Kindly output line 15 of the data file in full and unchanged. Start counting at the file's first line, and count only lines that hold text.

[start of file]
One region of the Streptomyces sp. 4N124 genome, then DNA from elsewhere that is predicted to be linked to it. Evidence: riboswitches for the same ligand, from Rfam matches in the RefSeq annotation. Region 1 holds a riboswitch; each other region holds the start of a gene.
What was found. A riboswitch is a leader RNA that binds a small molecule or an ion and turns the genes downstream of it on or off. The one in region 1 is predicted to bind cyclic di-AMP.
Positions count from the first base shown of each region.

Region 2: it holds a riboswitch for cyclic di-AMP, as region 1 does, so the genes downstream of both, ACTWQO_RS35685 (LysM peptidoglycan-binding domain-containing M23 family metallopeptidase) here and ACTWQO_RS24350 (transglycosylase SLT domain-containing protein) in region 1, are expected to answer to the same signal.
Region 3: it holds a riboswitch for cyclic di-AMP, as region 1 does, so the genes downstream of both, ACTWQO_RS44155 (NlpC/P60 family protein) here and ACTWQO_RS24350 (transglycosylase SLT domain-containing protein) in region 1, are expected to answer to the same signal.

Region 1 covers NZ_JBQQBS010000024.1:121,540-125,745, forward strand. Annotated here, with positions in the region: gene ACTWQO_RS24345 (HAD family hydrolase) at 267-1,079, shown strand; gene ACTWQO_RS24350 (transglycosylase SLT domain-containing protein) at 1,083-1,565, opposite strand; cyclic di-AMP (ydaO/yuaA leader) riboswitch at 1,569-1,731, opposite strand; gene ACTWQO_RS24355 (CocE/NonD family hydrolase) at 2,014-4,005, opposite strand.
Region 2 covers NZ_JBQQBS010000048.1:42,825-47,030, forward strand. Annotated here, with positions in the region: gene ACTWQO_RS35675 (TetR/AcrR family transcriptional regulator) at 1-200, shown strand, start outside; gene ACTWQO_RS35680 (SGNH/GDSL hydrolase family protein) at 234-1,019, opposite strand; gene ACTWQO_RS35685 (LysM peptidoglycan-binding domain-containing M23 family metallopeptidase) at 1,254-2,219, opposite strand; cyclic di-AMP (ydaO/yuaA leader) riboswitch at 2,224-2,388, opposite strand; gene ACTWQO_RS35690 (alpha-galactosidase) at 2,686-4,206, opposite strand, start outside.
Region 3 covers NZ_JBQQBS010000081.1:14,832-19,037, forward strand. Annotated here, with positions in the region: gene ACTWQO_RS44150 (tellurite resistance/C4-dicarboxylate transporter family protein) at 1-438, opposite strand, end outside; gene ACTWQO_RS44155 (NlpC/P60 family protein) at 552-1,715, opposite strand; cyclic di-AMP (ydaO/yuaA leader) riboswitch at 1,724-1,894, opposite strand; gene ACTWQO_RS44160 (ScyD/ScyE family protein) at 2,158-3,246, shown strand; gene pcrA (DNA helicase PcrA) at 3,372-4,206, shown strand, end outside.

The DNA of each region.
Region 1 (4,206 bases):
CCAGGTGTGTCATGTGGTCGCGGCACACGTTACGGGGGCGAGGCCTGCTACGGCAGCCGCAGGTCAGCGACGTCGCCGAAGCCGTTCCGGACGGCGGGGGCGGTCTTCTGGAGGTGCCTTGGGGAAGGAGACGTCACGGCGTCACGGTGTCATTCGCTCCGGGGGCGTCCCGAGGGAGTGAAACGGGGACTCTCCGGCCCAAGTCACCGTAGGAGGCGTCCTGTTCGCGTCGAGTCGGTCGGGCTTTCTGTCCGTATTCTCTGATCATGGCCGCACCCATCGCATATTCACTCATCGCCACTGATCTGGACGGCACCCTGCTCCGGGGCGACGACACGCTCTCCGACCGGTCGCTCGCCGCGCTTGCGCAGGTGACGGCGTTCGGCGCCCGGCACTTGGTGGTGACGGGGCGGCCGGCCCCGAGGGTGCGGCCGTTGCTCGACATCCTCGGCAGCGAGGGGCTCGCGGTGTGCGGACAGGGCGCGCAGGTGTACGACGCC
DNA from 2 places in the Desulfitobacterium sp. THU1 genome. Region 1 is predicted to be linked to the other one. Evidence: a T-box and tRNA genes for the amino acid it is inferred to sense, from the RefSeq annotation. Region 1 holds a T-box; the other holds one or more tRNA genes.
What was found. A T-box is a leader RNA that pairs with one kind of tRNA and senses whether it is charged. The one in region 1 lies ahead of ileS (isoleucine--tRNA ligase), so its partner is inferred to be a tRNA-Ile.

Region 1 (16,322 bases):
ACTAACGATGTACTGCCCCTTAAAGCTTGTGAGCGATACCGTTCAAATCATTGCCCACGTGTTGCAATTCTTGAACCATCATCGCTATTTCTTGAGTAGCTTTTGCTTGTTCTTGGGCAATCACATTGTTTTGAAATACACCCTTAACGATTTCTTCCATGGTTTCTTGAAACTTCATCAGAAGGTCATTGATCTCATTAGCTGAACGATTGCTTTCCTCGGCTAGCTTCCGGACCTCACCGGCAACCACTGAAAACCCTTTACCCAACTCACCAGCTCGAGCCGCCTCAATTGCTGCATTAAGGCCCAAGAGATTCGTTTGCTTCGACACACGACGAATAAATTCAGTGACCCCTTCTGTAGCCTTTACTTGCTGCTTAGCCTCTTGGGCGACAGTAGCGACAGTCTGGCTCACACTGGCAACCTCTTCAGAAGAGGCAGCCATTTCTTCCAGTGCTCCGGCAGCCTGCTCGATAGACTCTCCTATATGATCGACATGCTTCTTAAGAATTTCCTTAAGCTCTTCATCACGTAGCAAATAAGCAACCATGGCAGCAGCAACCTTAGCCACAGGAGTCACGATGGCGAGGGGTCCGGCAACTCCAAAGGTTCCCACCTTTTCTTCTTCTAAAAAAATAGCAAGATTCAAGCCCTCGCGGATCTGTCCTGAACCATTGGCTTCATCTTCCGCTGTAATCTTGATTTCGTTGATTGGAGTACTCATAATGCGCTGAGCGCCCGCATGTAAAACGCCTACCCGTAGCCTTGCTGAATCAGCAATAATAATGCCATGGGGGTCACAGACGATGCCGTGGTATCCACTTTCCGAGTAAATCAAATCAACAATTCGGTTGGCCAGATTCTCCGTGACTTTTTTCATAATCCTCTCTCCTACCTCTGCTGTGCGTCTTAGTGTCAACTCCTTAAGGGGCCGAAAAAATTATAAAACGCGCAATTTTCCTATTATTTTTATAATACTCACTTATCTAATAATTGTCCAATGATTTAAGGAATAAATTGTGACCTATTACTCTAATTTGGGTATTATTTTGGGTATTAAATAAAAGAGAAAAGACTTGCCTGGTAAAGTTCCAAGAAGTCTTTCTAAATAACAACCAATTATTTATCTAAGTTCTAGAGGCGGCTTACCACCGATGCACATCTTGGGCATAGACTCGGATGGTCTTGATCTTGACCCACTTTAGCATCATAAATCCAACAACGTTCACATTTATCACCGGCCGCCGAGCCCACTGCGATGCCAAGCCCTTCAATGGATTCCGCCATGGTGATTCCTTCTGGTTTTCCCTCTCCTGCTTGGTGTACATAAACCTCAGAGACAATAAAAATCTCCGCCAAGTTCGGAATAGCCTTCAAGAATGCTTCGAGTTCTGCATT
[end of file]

ACTAACGATGTACTGCCCCTTAAAGCTTGTGAGCGATACCGTTCAAATCATTGCCCACGTGTTGCAATTCTTGAACCATCATCGCTATTTCTTGAGTAGCTTTTGCTTGTTCTTGGGCAATCACATTGTTTTGAAATACACCCTTAACGATTTCTTCCATGGTTTCTTGAAACTTCATCAGAAGGTCATTGATCTCATTAGCTGAACGATTGCTTTCCTCGGCTAGCTTCCGGACCTCACCGGCAACCACTGAAAACCCTTTACCCAACTCACCAGCTCGAGCCGCCTCAATTGCTGCATTAAGGCCCAAGAGATTCGTTTGCTTCGACACACGACGAATAAATTCAGTGACCCCTTCTGTAGCCTTTACTTGCTGCTTAGCCTCTTGGGCGACAGTAGCGACAGTCTGGCTCACACTGGCAACCTCTTCAGAAGAGGCAGCCATTTCTTCCAGTGCTCCGGCAGCCTGCTCGATAGACTCTCCTATATGATCGACATGCTTCTTAAGAATTTCCTTAAGCTCTTCATCACGTAGCAAATAAGCAACCATGGCAGCAGCAACCTTAGCCACAGGAGTCACGATGGCGAGGGGTCCGGCAACTCCAAAGGTTCCCACCTTTTCTTCTTCTAAAAAAATAGCAAGATTCAAGCCCTCGCGGATCTGTCCTGAACCATTGGCTTCATCTTCCGCTGTAATCTTGATTTCGTTGATTGGAGTACTCATAATGCGCTGAGCGCCCGCATGTAAAACGCCTACCCGTAGCCTTGCTGAATCAGCAATAATAATGCCATGGGGGTCACAGACGATGCCGTGGTATCCACTTTCCGAGTAAATCAAATCAACAATTCGGTTGGCCAGATTCTCCGTGACTTTTTTCATAATCCTCTCTCCTACCTCTGCTGTGCGTCTTAGTGTCAACTCCTTAAGGGGCCGAAAAAATTATAAAACGCGCAATTTTCCTATTATTTTTATAATACTCACTTATCTAATAATTGTCCAATGATTTAAGGAATAAATTGTGACCTATTACTCTAATTTGGGTATTATTTTGGGTATTAAATAAAAGAGAAAAGACTTGCCTGGTAAAGTTCCAAGAAGTCTTTCTAAATAACAACCAATTATTTATCTAAGTTCTAGAGGCGGCTTACCACCGATGCACATCTTGGGCATAGACTCGGATGGTCTTGATCTTGACCCACTTTAGCATCATAAATCCAACAACGTTCACATTTATCACCGGCCGCCGAGCCCACTGCGATGCCAAGCCCTTCAATGGATTCCGCCATGGTGATTCCTTCTGGTTTTCCCTCTCCTGCTTGGTGTACATAAACCTCAGAGACAATAAAAATCTCCGCCAAGTTCGGAATAGCCTTCAAGAATGCTTCGAGTTCTGCATT